Our inherited culture is the amalgamation of the features which have survived – from Ancient to Modern times.
Medieval India is about the changes that the Indian subcontinent went through and the situation which led to the British colonizing India.
Modern India tells you the story of how India became the country it is today.
One example is of Raja Ram Mohan Roy who was an important person not just because he is mentioned in the NCERT books but because of the things he accomplished- one of them being abolishing the practice of Sati.
The reason you should care about this is that the UPSC cares about it as well.
Gender equality is a burning issue in the country and will continue to remain as such for the foreseeable future. To illustrate how seriously the Indian government regards this aspect one just needs to flip through ANY page of the UPSC official notification to find this at the bottom of EVERY page.
People like RRMRoy and others were the among the first generation of Modern Indians to start efforts towards the upliftment of women in India- efforts which continue to this day.
They all fought for issues which became foundational values of independent India. The same line of thinking can be used to understand all important characters in Modern Indian History from Swami Vivekananda to Sri Aurubindo etc.
This is a good example of how History leads into Polity which leads into current debates of economic and social nature.
History and culture is not a tedious list of topics to go through. It is expedient to know a little but about the history and culture of the country you wish to serve if you want to boost your GS score.
Questions about the Culture and History of India are not only to test your knowledge, but also to test for an appreciation of the vast diversity of our country.
This section contains what is otherwise called the ‘Static portion’ of GS. It includes the factual status of things as they stand in present times. Topics include demographics, Geographical features, flora, fauna, economic infrastructure – Ports, Railways, Post etc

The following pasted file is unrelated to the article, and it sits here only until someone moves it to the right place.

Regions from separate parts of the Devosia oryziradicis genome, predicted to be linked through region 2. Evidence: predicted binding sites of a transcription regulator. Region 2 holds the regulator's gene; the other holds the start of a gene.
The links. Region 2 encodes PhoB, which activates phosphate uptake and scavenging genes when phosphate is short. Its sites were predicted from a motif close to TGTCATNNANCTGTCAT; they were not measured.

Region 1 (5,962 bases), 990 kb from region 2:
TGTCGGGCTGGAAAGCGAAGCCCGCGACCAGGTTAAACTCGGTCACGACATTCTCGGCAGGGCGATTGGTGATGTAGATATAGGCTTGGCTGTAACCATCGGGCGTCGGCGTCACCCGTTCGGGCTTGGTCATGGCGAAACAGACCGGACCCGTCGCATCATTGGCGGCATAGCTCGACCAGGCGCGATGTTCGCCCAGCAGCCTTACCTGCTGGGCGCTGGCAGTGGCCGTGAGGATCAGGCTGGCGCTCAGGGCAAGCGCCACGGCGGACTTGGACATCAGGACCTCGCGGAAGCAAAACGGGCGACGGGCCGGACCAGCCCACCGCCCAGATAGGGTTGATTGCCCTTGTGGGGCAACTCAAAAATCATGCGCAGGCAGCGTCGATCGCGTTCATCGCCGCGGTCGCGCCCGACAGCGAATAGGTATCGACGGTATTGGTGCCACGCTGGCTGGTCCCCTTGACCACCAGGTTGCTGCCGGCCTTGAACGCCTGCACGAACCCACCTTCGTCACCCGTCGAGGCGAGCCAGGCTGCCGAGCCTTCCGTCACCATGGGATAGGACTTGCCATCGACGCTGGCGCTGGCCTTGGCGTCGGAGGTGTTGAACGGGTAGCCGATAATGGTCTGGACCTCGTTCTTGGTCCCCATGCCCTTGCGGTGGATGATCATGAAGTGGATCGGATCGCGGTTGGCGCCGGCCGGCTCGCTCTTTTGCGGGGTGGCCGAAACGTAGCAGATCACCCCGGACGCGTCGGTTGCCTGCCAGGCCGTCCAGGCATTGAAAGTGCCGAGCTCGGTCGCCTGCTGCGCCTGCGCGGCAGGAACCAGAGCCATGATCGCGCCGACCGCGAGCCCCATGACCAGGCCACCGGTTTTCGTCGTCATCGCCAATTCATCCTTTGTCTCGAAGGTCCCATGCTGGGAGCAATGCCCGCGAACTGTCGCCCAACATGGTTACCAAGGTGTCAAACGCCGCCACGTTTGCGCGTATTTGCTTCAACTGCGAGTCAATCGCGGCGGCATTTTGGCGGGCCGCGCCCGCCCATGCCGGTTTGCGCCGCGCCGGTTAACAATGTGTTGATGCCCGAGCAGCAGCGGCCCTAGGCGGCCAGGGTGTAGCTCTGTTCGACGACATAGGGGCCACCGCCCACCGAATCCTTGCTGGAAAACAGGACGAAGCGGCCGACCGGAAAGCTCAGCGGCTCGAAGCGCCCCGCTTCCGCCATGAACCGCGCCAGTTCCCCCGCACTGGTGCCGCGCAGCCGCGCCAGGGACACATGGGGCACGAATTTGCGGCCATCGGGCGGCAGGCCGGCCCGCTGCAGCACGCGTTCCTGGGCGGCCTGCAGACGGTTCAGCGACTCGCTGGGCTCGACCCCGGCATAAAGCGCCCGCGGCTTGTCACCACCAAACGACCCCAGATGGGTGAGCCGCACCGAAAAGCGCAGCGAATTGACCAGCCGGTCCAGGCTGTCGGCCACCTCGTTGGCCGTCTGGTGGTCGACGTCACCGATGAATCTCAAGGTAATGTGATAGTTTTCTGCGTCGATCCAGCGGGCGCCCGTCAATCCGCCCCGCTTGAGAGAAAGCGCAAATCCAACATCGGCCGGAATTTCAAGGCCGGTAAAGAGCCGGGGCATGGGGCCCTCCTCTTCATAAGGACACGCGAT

Indian polity and governance is extremely important and carries a lot of weight-age in the exam. Think about Polity as getting to know your future employer.
If you wanted to work for a specific company, you would go to their website and understand the organisational setup and get to know the company a little bit.
Why not do the same with your future employer- the Government of India?
Technically speaking, as a civil servant, your boss is the President of India, but who elects or selects the President? Topics like these are covered in Indian Polity.
Your challenge will be what NOT to read rather than what to read because there virtually an unlimited amount of information out there about this section.
Challenges, Efforts and Potential solutions
This is the largest and most overlooked aspect in the syllabus of upsc for increasing your GS Score. Understand that as a developing country, India has a lot of challenges to overcome. You are being recruited based on your fitness to handle those challenges.
Again, the UPSC is explicit about this-
The clues are all over the UPSC syllabus – More than 50% of the syllabus talks about different challenges. In fact most questions in the Mains and Interview ask you to directly address one challenge or the other.
The overarching goal for India is Inclusive and sustainable Growth, which contains many sub-goals such as –
- Challenges of Education: How to educate a traditionally agricultural country of billions, with dozens of different languages in use and a historically under-educated populace?